• 702.46a Splice is a static ability that functions while a card is in your hand. “Splice onto [quality] [cost]” means “You may reveal this card from your hand as you cast a [quality] spell. If you do, that spell gains the text of this card’s rules text and you pay [cost] as an additional cost to cast that spell.” Paying a card’s splice cost follows the rules for paying additional costs in rules 601.2b and 601.2f–h.

      Example: Since the card with splice remains in the player’s hand, it can later be cast normally or spliced onto another spell. It can even be discarded to pay a “discard a card” cost of the spell it’s spliced onto.

    • 702.46b You can’t choose to use a splice ability if you can’t make the required choices (targets, etc.) for that card’s rules text. You can’t splice any one card onto the same spell more than once. If you’re splicing more than one card onto a spell, reveal them all at once and choose the order in which their effects will happen. The effects of the main spell must happen first.
    • 702.46c The spell has the characteristics of the main spell, plus the rules text of each of the spliced cards. This is a text-changing effect (see rule 612, “Text-Changing Effects”). The spell doesn’t gain any other characteristics (name, mana cost, color, supertypes, card types, subtypes, etc.) of the spliced cards. Text gained by the spell that refers to a card by name refers to the spell on the stack, not the card from which the text was copied.

      Example: Glacial Ray is a red card with splice onto Arcane that reads, “Glacial Ray deals 2 damage to any target.” Suppose Glacial Ray is spliced onto Reach Through Mists, a blue spell. The spell is still blue, and Reach Through Mists deals the damage. This means that the ability can target a creature with protection from red and deal 2 damage to that creature.

    • 702.46d Choose targets for the added text normally (see rule 601.2c). Note that a spell with one or more targets won’t resolve if all of its targets are illegal on resolution.
    • 702.46e The spell loses any splice changes once it leaves the stack for any reason.

Rulings[edit | edit source]

  • You must reveal all of the cards you intend to splice at the same time. Each individual card can only be spliced once onto a spell.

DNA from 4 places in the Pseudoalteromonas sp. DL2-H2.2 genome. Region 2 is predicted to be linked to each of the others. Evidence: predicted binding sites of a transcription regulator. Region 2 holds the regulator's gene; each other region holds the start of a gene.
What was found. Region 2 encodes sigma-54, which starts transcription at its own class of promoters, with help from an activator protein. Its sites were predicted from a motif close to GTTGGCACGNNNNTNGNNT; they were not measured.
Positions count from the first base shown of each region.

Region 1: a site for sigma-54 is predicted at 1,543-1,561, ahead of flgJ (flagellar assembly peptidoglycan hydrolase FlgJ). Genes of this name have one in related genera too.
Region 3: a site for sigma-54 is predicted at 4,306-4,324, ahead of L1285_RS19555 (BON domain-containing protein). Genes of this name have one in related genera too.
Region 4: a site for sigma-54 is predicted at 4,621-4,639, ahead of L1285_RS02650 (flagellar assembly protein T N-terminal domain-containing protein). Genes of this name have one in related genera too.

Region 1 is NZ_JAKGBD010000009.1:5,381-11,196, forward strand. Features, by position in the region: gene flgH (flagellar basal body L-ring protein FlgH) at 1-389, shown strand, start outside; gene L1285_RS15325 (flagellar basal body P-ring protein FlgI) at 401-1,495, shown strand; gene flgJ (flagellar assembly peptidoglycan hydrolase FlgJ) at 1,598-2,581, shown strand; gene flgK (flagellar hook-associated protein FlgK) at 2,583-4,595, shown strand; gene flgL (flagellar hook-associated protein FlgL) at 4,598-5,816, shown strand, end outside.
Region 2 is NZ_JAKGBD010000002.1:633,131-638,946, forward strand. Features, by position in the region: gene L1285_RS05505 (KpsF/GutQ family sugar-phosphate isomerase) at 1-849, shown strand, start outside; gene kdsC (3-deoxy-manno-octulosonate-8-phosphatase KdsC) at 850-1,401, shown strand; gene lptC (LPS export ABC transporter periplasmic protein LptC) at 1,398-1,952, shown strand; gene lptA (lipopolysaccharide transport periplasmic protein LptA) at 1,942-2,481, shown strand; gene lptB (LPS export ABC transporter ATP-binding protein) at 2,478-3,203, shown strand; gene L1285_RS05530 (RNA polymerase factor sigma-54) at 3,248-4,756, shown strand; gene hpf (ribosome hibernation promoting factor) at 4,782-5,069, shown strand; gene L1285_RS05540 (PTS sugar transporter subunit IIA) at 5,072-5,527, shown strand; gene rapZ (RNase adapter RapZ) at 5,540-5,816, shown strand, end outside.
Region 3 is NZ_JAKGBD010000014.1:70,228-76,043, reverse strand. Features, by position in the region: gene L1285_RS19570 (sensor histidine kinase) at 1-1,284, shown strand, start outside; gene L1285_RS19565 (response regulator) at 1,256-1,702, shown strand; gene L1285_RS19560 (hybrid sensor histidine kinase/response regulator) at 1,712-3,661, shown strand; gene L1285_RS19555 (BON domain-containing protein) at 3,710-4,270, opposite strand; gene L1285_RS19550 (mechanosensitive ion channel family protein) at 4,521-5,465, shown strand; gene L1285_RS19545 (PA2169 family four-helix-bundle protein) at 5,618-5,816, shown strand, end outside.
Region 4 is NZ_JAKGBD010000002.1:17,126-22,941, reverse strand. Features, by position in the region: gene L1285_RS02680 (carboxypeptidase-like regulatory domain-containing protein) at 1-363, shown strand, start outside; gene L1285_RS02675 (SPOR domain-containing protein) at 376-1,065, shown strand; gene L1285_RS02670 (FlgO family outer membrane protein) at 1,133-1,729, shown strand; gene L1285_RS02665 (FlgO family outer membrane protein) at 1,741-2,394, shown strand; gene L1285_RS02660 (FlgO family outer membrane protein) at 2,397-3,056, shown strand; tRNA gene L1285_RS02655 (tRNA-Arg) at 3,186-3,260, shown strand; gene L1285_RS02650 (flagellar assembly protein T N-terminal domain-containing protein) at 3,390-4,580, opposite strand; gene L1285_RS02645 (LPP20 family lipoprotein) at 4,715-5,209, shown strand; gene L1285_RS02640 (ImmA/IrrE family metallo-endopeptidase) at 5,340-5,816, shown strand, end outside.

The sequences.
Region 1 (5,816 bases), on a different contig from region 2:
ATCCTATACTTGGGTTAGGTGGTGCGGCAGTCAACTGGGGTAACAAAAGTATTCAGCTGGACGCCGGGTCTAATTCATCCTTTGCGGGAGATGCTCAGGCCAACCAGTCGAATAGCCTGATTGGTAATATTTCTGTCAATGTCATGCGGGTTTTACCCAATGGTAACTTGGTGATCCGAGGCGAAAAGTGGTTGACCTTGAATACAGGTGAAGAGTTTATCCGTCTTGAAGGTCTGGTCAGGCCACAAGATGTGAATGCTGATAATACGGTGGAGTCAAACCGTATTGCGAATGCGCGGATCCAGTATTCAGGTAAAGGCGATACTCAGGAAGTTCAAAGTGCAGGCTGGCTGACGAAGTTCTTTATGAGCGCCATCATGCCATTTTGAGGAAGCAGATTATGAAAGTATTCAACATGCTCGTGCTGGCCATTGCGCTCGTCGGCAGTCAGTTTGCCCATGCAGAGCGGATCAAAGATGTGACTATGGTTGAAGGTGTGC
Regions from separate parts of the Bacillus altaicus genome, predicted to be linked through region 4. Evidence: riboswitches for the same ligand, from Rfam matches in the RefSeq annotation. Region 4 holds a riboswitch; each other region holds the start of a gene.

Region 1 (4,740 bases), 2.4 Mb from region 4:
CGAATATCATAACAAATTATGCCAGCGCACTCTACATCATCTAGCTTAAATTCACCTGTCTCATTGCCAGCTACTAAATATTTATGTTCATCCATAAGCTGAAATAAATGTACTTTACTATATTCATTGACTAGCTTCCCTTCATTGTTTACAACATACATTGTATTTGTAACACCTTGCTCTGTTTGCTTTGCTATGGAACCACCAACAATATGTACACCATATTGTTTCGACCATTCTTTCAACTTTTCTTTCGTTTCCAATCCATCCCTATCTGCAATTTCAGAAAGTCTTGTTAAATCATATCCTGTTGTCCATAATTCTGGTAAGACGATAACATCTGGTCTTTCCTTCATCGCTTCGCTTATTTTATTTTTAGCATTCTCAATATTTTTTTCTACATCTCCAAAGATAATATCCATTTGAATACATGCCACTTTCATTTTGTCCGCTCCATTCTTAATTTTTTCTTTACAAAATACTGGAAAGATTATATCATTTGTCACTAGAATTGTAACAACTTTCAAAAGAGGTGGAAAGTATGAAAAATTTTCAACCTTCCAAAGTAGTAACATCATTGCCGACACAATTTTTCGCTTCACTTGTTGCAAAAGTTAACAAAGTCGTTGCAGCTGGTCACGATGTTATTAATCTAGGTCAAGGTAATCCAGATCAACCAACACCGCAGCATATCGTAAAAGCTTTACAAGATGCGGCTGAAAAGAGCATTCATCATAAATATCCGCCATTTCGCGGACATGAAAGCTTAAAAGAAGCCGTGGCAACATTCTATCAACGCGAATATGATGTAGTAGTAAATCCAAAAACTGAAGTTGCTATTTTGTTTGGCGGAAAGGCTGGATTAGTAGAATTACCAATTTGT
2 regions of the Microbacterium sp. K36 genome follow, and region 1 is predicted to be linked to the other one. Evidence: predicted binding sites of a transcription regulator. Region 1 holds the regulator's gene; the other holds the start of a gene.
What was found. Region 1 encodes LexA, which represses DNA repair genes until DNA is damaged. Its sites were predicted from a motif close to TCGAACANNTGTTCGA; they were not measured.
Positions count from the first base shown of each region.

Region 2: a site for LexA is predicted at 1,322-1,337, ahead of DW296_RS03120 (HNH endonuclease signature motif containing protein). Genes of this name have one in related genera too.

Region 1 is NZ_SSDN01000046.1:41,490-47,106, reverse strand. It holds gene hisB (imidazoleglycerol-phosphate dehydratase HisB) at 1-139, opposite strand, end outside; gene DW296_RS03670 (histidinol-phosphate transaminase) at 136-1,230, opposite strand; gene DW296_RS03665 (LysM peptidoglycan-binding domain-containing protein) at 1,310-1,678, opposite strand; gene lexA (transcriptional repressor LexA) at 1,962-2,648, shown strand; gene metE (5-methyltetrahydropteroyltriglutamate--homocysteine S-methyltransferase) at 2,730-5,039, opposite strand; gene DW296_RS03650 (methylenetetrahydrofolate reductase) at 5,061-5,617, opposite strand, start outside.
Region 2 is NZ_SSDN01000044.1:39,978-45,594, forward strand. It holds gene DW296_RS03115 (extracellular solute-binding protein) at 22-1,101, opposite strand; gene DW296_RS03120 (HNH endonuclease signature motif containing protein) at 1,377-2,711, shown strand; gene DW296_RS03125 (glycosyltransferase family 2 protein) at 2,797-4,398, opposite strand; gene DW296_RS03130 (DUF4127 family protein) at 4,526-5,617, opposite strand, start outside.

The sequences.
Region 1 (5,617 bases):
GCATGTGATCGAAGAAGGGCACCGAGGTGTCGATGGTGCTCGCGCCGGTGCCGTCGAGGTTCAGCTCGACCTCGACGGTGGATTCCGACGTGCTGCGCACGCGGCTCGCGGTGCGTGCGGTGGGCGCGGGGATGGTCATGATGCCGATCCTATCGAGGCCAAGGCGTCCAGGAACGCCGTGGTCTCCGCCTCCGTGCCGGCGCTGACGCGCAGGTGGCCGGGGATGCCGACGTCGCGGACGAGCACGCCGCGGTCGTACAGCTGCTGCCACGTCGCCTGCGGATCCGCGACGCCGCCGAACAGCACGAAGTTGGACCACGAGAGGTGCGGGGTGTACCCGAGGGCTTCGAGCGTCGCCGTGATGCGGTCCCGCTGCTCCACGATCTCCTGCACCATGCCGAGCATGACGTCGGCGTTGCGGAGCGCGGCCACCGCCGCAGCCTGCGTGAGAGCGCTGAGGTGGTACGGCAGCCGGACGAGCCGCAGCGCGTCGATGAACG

• If you have more than one card with the same name in your hand, you may splice both of them onto the spell.
  • A card with a splice ability can't be spliced onto itself because the spell is on the stack (and not in your hand) when you reveal the cards you want to splice onto it.
  • The target for a card that's spliced onto a spell may be the same as the target chosen for the original spell or for another spliced-on card. (A recent change to the targeting rules allows this, but most other cards are unaffected by the change.)
  • If you splice a targeted card onto an untargeted spell, the entire spell will not be resolved if the target isn't legal when the spell resolves.
  • If you splice an untargeted card onto a targeted spell, the entire spell will not be resolved if the target isn't legal when the spell resolves.
  • A spell does nothing on resolution only if *all* of its targets are illegal (or the spell is countered by an effect).

Examples[edit | edit source]

Example 1

Glacial Ray {1}{R}
Instant — Arcane
Glacial Ray deals 2 damage to any target.
Splice onto Arcane {1}{R} (As you cast an Arcane spell, you may reveal this card from your hand and pay its splice cost. If you do, add this card's effects to that spell.)

Example 2

Horobi's Whisper {1}{B}{B}
Instant — Arcane
If you control a Swamp, destroy target nonblack creature.
Splice onto Arcane — Exile four cards from your graveyard. (As you cast an Arcane spell, you may reveal this card from your hand and pay its splice cost. If you do, add this card's effects to that spell.)

Example 3

Evermind
{CI_U} Instant — Arcane
Draw a card.
Splice onto Arcane {1}{U} (As you cast an Arcane spell, you may reveal this card from your hand and pay its splice cost. If you do, add this card's effects to that spell.)

References[edit | edit source]